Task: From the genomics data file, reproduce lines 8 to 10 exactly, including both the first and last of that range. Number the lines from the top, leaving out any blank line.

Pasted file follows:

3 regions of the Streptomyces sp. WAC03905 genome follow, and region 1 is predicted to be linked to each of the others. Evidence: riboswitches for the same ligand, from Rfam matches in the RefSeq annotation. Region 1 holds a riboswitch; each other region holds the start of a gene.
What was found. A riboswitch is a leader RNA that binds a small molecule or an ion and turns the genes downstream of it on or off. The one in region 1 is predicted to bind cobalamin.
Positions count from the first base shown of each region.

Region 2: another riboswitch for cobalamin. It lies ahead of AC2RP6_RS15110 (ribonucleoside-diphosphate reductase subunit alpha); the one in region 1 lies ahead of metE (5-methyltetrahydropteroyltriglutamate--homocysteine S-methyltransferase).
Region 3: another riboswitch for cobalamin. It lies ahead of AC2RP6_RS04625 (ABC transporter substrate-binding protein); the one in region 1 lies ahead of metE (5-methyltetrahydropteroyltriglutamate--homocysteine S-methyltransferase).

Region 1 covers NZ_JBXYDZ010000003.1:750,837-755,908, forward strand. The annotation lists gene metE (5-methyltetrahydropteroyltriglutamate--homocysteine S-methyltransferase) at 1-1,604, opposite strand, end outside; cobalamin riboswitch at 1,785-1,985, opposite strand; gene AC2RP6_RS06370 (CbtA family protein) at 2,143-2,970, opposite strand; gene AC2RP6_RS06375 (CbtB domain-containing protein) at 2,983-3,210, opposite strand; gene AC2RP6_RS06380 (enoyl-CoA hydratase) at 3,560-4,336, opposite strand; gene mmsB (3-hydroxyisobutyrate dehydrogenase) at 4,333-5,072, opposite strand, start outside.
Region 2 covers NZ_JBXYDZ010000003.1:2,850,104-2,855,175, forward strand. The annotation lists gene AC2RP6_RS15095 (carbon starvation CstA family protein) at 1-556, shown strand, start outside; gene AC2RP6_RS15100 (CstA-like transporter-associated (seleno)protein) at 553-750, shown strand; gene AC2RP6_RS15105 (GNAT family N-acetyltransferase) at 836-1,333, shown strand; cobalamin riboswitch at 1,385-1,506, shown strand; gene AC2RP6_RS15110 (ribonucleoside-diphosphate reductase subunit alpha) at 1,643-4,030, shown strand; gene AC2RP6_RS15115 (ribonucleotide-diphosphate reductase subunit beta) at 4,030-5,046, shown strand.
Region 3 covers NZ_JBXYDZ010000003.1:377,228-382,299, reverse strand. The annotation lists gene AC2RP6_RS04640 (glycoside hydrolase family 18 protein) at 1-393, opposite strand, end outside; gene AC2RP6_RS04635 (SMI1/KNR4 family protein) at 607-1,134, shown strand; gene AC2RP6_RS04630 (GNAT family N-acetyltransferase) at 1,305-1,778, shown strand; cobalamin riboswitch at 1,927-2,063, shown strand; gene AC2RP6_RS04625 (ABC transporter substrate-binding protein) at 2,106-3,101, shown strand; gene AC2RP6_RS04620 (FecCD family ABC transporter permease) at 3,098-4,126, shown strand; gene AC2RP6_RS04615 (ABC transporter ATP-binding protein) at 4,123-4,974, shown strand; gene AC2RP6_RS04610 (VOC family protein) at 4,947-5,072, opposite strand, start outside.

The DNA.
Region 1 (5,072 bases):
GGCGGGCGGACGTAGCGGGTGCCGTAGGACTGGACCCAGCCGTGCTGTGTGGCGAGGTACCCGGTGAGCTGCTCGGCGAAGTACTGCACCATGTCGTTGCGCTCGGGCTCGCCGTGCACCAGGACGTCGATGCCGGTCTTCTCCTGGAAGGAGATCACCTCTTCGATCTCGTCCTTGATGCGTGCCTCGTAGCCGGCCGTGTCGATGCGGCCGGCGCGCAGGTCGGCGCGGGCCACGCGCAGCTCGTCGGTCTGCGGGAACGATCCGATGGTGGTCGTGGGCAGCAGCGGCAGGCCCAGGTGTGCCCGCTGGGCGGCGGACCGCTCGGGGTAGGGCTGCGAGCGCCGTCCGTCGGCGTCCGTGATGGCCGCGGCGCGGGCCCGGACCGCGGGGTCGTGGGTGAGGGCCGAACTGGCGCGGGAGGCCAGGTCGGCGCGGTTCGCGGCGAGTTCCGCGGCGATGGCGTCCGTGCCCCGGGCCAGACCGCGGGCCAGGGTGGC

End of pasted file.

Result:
Region 3 covers NZ_JBXYDZ010000003.1:377,228-382,299, reverse strand. The annotation lists gene AC2RP6_RS04640 (glycoside hydrolase family 18 protein) at 1-393, opposite strand, end outside; gene AC2RP6_RS04635 (SMI1/KNR4 family protein) at 607-1,134, shown strand; gene AC2RP6_RS04630 (GNAT family N-acetyltransferase) at 1,305-1,778, shown strand; cobalamin riboswitch at 1,927-2,063, shown strand; gene AC2RP6_RS04625 (ABC transporter substrate-binding protein) at 2,106-3,101, shown strand; gene AC2RP6_RS04620 (FecCD family ABC transporter permease) at 3,098-4,126, shown strand; gene AC2RP6_RS04615 (ABC transporter ATP-binding protein) at 4,123-4,974, shown strand; gene AC2RP6_RS04610 (VOC family protein) at 4,947-5,072, opposite strand, start outside.

The DNA.
Region 1 (5,072 bases):